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The NBA Has a Sleep Problem

ESPN’s Baxter Holmes spoke with Hassan Whiteside, Kent Bazemore, and CJ McCollum about the challenges of getting enough sleep.

Phoenix Suns v Portland Trail Blazers Photo by Sam Forencich/NBAE via Getty Images

ESPN’s Baxter Holmes wrote about how the NBA’s long grind, constant flipping of time zones and the physical toll of basketball has led to sleep deprivation becoming a major problem in the association. Several current Portland Trail Blazers talked to Holmes about the topic.

Offseason addition Hassan Whiteside talked about how getting sleep can make a huge difference, but that it’s very hard to come by.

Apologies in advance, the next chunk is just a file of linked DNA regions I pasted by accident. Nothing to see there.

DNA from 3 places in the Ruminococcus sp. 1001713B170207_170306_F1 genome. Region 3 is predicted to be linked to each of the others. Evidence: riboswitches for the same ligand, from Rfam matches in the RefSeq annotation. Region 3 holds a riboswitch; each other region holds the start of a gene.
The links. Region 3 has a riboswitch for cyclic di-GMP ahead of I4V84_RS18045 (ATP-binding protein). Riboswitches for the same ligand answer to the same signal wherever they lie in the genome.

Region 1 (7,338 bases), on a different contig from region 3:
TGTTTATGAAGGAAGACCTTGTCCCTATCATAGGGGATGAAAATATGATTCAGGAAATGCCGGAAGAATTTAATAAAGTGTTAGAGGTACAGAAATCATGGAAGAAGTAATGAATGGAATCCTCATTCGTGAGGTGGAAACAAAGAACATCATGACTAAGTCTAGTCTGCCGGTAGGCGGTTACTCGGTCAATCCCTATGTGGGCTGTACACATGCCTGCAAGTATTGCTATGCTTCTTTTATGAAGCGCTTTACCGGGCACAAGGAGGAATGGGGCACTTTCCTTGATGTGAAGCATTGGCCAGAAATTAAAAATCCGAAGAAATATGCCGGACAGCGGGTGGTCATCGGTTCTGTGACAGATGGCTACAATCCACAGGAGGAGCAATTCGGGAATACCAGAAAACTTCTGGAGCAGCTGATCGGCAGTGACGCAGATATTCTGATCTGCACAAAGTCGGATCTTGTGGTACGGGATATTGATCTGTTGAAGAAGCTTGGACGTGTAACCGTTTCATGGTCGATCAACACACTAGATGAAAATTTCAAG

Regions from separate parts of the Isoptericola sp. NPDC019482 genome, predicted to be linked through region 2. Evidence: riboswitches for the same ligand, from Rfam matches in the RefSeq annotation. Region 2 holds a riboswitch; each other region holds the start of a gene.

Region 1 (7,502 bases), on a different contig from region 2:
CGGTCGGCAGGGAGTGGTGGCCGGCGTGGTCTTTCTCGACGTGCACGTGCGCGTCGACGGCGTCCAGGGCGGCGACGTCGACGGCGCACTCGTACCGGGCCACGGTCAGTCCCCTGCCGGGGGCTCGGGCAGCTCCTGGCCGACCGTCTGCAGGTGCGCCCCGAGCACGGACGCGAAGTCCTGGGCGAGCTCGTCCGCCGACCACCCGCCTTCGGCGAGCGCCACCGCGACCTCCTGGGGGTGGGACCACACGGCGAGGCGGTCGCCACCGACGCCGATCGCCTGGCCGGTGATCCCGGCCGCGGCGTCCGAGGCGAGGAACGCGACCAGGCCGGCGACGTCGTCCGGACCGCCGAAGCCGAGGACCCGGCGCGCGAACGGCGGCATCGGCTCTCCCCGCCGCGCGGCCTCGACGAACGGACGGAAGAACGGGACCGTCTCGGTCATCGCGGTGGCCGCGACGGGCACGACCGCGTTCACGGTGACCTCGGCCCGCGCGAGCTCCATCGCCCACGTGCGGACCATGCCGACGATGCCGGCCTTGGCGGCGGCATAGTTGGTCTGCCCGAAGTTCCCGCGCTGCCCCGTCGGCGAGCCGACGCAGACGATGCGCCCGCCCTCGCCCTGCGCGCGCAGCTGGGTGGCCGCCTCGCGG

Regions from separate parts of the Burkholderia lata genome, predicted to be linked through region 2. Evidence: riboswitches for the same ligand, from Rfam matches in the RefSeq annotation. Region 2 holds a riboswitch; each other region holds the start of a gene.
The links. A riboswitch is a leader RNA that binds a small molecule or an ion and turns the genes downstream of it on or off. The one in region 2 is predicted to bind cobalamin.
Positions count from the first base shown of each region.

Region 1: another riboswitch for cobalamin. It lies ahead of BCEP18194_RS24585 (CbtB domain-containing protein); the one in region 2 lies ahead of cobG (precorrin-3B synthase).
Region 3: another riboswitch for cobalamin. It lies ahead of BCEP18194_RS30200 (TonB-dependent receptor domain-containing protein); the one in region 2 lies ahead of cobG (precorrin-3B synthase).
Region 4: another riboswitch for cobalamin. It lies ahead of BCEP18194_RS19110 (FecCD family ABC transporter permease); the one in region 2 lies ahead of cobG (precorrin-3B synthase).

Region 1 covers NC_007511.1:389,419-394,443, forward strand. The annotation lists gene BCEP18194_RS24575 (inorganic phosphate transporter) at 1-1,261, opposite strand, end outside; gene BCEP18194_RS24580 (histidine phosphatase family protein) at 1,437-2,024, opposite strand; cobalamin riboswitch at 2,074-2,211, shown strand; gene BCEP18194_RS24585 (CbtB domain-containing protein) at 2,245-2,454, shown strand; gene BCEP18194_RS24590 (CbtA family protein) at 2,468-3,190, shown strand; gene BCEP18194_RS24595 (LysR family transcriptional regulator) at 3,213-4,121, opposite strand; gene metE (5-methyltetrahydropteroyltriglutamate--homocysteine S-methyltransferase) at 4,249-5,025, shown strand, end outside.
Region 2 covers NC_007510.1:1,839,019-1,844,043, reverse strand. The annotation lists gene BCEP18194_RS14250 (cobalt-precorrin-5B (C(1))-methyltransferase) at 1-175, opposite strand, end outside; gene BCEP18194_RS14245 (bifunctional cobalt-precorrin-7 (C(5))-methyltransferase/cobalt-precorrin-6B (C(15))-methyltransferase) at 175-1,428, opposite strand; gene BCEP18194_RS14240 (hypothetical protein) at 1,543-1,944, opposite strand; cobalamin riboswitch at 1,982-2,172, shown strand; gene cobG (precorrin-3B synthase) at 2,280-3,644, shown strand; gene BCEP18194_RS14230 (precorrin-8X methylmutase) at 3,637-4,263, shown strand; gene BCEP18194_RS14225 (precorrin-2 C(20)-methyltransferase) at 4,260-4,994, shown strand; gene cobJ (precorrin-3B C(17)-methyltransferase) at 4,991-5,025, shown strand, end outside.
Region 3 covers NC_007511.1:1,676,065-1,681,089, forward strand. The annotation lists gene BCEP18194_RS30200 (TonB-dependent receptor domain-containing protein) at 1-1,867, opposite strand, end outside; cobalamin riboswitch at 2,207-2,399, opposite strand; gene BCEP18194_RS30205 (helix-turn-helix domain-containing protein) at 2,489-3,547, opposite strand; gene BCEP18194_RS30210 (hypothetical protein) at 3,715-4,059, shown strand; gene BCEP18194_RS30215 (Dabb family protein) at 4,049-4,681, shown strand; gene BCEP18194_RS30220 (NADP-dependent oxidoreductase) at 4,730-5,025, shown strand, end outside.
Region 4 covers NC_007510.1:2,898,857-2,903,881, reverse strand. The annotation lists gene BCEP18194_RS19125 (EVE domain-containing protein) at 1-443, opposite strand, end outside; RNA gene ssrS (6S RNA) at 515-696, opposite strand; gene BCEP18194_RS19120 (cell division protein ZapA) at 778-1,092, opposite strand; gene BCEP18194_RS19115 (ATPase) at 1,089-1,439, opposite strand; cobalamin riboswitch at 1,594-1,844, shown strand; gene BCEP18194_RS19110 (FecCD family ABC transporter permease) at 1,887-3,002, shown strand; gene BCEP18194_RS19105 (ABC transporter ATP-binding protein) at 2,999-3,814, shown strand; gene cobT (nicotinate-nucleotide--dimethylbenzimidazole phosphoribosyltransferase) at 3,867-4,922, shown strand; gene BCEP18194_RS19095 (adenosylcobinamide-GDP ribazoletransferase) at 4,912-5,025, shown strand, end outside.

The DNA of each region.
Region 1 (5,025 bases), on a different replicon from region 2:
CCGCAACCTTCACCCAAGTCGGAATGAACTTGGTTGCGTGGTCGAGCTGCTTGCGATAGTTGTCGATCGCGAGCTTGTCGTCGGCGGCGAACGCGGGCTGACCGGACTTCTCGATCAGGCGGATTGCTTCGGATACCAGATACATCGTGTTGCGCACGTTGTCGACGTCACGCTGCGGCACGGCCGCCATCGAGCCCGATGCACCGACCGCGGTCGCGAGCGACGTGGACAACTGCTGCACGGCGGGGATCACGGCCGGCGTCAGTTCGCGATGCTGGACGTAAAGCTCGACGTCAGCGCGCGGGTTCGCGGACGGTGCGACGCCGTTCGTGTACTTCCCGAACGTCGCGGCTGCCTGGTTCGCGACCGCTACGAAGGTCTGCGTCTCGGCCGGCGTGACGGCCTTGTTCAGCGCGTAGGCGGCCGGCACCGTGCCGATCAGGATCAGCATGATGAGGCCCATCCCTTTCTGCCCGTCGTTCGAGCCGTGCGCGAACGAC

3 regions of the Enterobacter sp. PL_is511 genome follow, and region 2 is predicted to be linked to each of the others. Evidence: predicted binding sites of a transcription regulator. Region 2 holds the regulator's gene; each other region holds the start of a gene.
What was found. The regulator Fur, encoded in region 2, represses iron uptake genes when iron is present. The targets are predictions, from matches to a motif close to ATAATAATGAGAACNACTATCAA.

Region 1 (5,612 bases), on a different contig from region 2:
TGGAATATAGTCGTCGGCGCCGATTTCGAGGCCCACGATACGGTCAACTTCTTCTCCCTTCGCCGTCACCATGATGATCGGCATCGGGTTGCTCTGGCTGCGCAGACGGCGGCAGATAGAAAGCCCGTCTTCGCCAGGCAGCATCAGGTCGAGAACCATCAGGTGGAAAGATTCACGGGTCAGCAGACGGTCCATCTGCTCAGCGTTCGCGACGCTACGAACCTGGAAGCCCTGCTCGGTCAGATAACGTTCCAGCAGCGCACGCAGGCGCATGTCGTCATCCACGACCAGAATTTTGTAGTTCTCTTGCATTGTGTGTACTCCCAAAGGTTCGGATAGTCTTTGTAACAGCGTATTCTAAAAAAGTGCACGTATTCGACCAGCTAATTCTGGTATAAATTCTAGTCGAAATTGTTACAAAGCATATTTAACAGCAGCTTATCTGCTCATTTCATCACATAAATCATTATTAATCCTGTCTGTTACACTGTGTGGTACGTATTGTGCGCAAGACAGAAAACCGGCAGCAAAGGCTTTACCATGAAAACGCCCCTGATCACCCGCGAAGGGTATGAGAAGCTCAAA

Sleep matters, Whiteside says -- it matters a lot. It “could be the difference between you having a career game or playing terrible.” But therein lies the conundrum of NBA life. For something so important, it’s remarkably elusive. As Whiteside says: “It’s just so hard to get the sleep that you need.”

CJ McCollum talked about how sleep has been vital for him since high school:

Portland Trail Blazers guard CJ McCollum began taking naps in high school and seeking nine hours of sleep a night. And in the NBA, he gets into bed as early as possible. “Lack of sleep messes up your recovery, messes up how you play, your cognitive function, your mindset, how you’re moving on the court,” McCollum says. “Sleep is everything.”

New Portland wing Kent Bazemore also talked about the importance of maintaining a routine.

Blazers wing Kent Bazemore has his own travel routine -- no electronics, blackout curtains -- all toward his nightly goal of seven hours a night. “You have to be cognizant of it, to make sure you get your body right.”

Holmes talked to several other players as well — including Tobias Harris and Andre Igoudala — about the importance of sleep. You can read the whole article here.